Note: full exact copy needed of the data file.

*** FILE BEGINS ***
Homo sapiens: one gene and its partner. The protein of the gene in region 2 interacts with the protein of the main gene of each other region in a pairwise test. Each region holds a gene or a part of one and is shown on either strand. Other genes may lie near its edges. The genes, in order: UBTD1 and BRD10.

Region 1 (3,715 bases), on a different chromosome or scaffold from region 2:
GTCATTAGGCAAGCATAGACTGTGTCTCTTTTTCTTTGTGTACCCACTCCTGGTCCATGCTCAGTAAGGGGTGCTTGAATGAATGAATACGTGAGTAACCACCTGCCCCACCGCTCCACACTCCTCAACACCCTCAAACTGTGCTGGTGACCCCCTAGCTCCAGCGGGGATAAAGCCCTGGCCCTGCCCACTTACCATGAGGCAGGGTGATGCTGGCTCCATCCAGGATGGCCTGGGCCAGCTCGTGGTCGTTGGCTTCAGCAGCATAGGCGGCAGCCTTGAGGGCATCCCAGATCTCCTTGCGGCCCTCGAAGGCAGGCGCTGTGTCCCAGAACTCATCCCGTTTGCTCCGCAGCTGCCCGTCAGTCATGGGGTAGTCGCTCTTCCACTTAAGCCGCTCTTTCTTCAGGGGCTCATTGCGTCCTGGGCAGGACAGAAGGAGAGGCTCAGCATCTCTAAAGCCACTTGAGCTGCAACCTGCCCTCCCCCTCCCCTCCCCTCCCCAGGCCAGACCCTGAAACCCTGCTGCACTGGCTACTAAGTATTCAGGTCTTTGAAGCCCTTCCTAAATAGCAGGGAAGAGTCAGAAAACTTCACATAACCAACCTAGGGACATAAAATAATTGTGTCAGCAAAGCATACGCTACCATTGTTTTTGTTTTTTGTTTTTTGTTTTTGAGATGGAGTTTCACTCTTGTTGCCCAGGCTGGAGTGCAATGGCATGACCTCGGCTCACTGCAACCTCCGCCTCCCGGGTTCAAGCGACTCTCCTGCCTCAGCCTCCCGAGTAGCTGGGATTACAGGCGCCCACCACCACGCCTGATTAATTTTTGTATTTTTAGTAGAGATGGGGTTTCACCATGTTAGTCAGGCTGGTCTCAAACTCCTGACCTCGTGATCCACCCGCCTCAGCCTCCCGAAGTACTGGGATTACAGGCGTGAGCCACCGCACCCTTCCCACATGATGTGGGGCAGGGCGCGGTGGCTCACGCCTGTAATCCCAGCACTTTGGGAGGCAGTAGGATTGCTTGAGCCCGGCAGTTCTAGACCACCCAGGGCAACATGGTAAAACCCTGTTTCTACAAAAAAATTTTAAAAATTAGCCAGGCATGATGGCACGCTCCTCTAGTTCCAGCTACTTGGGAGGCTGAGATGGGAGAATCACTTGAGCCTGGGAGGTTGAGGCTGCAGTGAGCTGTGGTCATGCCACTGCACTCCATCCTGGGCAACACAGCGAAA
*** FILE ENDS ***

Homo sapiens: one gene and its partner. The protein of the gene in region 2 interacts with the protein of the main gene of each other region in a pairwise test. Each region holds a gene or a part of one and is shown on either strand. Other genes may lie near its edges. The genes, in order: UBTD1 and BRD10.

Region 1 (3,715 bases), on a different chromosome or scaffold from region 2:
GTCATTAGGCAAGCATAGACTGTGTCTCTTTTTCTTTGTGTACCCACTCCTGGTCCATGCTCAGTAAGGGGTGCTTGAATGAATGAATACGTGAGTAACCACCTGCCCCACCGCTCCACACTCCTCAACACCCTCAAACTGTGCTGGTGACCCCCTAGCTCCAGCGGGGATAAAGCCCTGGCCCTGCCCACTTACCATGAGGCAGGGTGATGCTGGCTCCATCCAGGATGGCCTGGGCCAGCTCGTGGTCGTTGGCTTCAGCAGCATAGGCGGCAGCCTTGAGGGCATCCCAGATCTCCTTGCGGCCCTCGAAGGCAGGCGCTGTGTCCCAGAACTCATCCCGTTTGCTCCGCAGCTGCCCGTCAGTCATGGGGTAGTCGCTCTTCCACTTAAGCCGCTCTTTCTTCAGGGGCTCATTGCGTCCTGGGCAGGACAGAAGGAGAGGCTCAGCATCTCTAAAGCCACTTGAGCTGCAACCTGCCCTCCCCCTCCCCTCCCCTCCCCAGGCCAGACCCTGAAACCCTGCTGCACTGGCTACTAAGTATTCAGGTCTTTGAAGCCCTTCCTAAATAGCAGGGAAGAGTCAGAAAACTTCACATAACCAACCTAGGGACATAAAATAATTGTGTCAGCAAAGCATACGCTACCATTGTTTTTGTTTTTTGTTTTTTGTTTTTGAGATGGAGTTTCACTCTTGTTGCCCAGGCTGGAGTGCAATGGCATGACCTCGGCTCACTGCAACCTCCGCCTCCCGGGTTCAAGCGACTCTCCTGCCTCAGCCTCCCGAGTAGCTGGGATTACAGGCGCCCACCACCACGCCTGATTAATTTTTGTATTTTTAGTAGAGATGGGGTTTCACCATGTTAGTCAGGCTGGTCTCAAACTCCTGACCTCGTGATCCACCCGCCTCAGCCTCCCGAAGTACTGGGATTACAGGCGTGAGCCACCGCACCCTTCCCACATGATGTGGGGCAGGGCGCGGTGGCTCACGCCTGTAATCCCAGCACTTTGGGAGGCAGTAGGATTGCTTGAGCCCGGCAGTTCTAGACCACCCAGGGCAACATGGTAAAACCCTGTTTCTACAAAAAAATTTTAAAAATTAGCCAGGCATGATGGCACGCTCCTCTAGTTCCAGCTACTTGGGAGGCTGAGATGGGAGAATCACTTGAGCCTGGGAGGTTGAGGCTGCAGTGAGCTGTGGTCATGCCACTGCACTCCATCCTGGGCAACACAGCGAAA